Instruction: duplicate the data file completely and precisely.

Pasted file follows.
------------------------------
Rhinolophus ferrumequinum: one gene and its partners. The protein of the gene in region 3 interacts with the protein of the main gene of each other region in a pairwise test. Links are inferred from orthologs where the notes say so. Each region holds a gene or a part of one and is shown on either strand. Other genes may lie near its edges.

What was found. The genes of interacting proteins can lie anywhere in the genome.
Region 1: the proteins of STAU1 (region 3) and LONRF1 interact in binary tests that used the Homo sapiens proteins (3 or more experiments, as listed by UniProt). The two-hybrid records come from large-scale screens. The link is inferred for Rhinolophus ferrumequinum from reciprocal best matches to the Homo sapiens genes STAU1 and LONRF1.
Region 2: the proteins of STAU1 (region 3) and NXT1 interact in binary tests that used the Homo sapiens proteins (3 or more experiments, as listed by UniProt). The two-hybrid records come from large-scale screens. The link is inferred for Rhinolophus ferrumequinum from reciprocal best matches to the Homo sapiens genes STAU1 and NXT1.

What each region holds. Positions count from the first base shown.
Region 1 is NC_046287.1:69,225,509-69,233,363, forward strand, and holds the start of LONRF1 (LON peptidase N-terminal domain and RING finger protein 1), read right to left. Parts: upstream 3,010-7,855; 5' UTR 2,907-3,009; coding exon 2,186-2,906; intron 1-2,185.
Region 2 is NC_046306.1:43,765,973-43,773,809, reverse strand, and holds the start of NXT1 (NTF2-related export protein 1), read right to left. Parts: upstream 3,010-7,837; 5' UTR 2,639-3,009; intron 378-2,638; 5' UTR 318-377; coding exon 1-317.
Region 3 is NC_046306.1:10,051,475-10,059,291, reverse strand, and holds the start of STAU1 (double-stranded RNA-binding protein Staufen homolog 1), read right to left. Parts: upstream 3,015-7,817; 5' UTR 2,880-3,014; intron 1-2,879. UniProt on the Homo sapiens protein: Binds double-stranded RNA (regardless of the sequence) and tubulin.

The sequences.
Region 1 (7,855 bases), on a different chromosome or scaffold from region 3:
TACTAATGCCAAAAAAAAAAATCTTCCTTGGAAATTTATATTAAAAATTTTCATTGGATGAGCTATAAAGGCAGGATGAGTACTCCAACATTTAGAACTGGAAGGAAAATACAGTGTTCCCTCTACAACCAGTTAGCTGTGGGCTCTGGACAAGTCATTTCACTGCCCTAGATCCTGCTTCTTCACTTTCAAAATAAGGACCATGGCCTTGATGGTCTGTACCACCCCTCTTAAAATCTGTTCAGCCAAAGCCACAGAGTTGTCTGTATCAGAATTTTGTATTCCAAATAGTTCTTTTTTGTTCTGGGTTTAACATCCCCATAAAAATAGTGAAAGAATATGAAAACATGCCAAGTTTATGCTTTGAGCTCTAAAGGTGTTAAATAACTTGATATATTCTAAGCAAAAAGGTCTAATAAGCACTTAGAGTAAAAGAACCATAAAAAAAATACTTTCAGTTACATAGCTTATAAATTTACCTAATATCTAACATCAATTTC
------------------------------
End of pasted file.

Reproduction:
Rhinolophus ferrumequinum: one gene and its partners. The protein of the gene in region 3 interacts with the protein of the main gene of each other region in a pairwise test. Links are inferred from orthologs where the notes say so. Each region holds a gene or a part of one and is shown on either strand. Other genes may lie near its edges.

What was found. The genes of interacting proteins can lie anywhere in the genome.
Region 1: the proteins of STAU1 (region 3) and LONRF1 interact in binary tests that used the Homo sapiens proteins (3 or more experiments, as listed by UniProt). The two-hybrid records come from large-scale screens. The link is inferred for Rhinolophus ferrumequinum from reciprocal best matches to the Homo sapiens genes STAU1 and LONRF1.
Region 2: the proteins of STAU1 (region 3) and NXT1 interact in binary tests that used the Homo sapiens proteins (3 or more experiments, as listed by UniProt). The two-hybrid records come from large-scale screens. The link is inferred for Rhinolophus ferrumequinum from reciprocal best matches to the Homo sapiens genes STAU1 and NXT1.

What each region holds. Positions count from the first base shown.
Region 1 is NC_046287.1:69,225,509-69,233,363, forward strand, and holds the start of LONRF1 (LON peptidase N-terminal domain and RING finger protein 1), read right to left. Parts: upstream 3,010-7,855; 5' UTR 2,907-3,009; coding exon 2,186-2,906; intron 1-2,185.
Region 2 is NC_046306.1:43,765,973-43,773,809, reverse strand, and holds the start of NXT1 (NTF2-related export protein 1), read right to left. Parts: upstream 3,010-7,837; 5' UTR 2,639-3,009; intron 378-2,638; 5' UTR 318-377; coding exon 1-317.
Region 3 is NC_046306.1:10,051,475-10,059,291, reverse strand, and holds the start of STAU1 (double-stranded RNA-binding protein Staufen homolog 1), read right to left. Parts: upstream 3,015-7,817; 5' UTR 2,880-3,014; intron 1-2,879. UniProt on the Homo sapiens protein: Binds double-stranded RNA (regardless of the sequence) and tubulin.

The sequences.
Region 1 (7,855 bases), on a different chromosome or scaffold from region 3:
TACTAATGCCAAAAAAAAAAATCTTCCTTGGAAATTTATATTAAAAATTTTCATTGGATGAGCTATAAAGGCAGGATGAGTACTCCAACATTTAGAACTGGAAGGAAAATACAGTGTTCCCTCTACAACCAGTTAGCTGTGGGCTCTGGACAAGTCATTTCACTGCCCTAGATCCTGCTTCTTCACTTTCAAAATAAGGACCATGGCCTTGATGGTCTGTACCACCCCTCTTAAAATCTGTTCAGCCAAAGCCACAGAGTTGTCTGTATCAGAATTTTGTATTCCAAATAGTTCTTTTTTGTTCTGGGTTTAACATCCCCATAAAAATAGTGAAAGAATATGAAAACATGCCAAGTTTATGCTTTGAGCTCTAAAGGTGTTAAATAACTTGATATATTCTAAGCAAAAAGGTCTAATAAGCACTTAGAGTAAAAGAACCATAAAAAAAATACTTTCAGTTACATAGCTTATAAATTTACCTAATATCTAACATCAATTTC